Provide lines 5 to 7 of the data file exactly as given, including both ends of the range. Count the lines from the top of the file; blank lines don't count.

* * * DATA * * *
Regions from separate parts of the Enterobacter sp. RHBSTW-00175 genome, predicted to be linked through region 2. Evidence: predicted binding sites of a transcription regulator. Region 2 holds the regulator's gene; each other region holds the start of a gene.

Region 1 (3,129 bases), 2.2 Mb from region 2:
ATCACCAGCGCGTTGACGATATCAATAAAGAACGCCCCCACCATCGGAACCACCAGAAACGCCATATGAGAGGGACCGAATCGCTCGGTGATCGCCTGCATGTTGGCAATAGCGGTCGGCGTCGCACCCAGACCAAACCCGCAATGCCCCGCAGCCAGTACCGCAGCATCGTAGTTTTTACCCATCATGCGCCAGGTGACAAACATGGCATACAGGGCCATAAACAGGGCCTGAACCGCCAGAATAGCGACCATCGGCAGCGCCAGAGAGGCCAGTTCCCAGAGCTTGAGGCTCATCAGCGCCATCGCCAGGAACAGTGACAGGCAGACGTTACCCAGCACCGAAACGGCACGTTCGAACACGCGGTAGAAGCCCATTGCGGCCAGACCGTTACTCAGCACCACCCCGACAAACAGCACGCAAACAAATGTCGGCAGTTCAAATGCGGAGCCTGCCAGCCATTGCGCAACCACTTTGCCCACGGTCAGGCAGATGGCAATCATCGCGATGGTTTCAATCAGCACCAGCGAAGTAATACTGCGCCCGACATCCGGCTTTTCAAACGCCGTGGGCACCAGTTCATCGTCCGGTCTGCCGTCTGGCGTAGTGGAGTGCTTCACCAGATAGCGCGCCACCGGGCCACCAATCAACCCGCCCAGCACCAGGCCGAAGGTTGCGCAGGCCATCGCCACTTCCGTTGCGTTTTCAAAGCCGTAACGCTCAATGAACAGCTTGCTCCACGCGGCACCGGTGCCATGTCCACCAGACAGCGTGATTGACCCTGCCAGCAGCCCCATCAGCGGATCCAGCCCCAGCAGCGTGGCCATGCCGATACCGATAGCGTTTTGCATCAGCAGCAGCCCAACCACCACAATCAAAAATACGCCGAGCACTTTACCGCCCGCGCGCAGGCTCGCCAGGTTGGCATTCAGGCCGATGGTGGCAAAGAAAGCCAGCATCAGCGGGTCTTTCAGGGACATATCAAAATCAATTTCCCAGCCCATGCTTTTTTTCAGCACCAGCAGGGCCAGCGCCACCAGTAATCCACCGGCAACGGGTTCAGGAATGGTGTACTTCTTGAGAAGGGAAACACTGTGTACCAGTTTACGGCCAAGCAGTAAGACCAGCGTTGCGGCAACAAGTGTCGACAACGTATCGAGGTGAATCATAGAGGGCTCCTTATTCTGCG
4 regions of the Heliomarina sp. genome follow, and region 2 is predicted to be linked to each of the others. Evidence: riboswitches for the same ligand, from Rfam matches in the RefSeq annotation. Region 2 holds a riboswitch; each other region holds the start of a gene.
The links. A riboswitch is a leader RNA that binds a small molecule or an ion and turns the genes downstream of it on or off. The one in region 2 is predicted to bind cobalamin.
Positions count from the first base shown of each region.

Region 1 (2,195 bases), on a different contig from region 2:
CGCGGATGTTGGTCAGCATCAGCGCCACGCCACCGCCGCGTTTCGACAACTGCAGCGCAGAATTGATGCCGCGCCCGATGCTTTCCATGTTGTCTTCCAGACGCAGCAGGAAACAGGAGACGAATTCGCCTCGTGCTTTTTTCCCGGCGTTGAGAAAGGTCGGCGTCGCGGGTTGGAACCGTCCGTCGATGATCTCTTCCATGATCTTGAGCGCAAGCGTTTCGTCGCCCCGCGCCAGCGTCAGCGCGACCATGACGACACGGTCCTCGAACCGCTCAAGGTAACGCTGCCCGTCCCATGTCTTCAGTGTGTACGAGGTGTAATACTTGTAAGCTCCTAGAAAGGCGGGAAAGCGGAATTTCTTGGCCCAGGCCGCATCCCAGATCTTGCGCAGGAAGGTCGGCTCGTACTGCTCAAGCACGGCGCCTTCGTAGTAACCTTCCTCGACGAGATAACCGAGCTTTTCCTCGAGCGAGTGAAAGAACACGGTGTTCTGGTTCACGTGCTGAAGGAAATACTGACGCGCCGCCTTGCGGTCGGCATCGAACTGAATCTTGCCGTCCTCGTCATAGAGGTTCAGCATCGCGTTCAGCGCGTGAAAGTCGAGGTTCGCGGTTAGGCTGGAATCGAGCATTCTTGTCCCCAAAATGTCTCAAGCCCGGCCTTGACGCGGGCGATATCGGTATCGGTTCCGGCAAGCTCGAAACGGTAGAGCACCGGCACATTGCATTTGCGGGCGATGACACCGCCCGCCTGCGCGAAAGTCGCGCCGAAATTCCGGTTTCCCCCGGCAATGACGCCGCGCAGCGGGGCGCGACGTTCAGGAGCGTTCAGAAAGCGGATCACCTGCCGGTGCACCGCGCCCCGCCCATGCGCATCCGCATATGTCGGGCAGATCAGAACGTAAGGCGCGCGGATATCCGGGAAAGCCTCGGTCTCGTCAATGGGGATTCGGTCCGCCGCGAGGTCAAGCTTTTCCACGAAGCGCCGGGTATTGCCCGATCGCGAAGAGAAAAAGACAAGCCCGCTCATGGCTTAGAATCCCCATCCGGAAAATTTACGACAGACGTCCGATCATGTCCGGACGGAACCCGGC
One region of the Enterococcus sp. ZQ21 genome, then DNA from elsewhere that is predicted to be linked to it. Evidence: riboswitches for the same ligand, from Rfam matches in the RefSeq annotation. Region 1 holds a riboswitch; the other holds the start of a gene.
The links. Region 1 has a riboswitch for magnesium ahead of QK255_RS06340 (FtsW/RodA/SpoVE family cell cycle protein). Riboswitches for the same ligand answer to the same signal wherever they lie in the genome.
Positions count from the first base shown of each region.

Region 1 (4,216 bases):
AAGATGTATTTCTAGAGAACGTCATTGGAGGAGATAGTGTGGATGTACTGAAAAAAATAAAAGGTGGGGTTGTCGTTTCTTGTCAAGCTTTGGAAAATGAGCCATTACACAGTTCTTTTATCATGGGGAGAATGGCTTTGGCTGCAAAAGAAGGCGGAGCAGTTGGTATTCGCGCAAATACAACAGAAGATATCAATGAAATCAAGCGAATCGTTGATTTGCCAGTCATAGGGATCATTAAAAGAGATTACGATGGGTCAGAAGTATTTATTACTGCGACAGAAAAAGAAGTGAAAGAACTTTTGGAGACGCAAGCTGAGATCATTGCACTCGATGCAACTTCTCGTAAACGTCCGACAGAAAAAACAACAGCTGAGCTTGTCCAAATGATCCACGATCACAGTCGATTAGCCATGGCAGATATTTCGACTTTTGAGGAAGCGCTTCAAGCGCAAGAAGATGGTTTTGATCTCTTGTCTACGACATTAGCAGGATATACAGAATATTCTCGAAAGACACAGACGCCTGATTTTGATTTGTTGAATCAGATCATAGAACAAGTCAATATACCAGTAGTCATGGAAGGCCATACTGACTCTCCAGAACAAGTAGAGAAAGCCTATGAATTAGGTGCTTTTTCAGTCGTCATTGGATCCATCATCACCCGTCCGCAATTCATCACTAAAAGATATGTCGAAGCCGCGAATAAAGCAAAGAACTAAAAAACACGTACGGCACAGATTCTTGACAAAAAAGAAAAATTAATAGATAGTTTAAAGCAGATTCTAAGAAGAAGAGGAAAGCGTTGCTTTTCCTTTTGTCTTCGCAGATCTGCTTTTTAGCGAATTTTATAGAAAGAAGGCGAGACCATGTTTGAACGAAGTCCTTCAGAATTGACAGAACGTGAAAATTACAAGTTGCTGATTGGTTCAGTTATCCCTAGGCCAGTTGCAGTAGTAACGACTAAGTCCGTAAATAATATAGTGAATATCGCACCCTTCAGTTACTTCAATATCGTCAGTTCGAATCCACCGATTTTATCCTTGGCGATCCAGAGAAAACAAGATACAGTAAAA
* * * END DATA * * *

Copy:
The links. A riboswitch is a leader RNA that binds a small molecule or an ion and turns the genes downstream of it on or off. The one in region 2 is predicted to bind cobalamin.
Positions count from the first base shown of each region.

Region 1 (2,195 bases), on a different contig from region 2: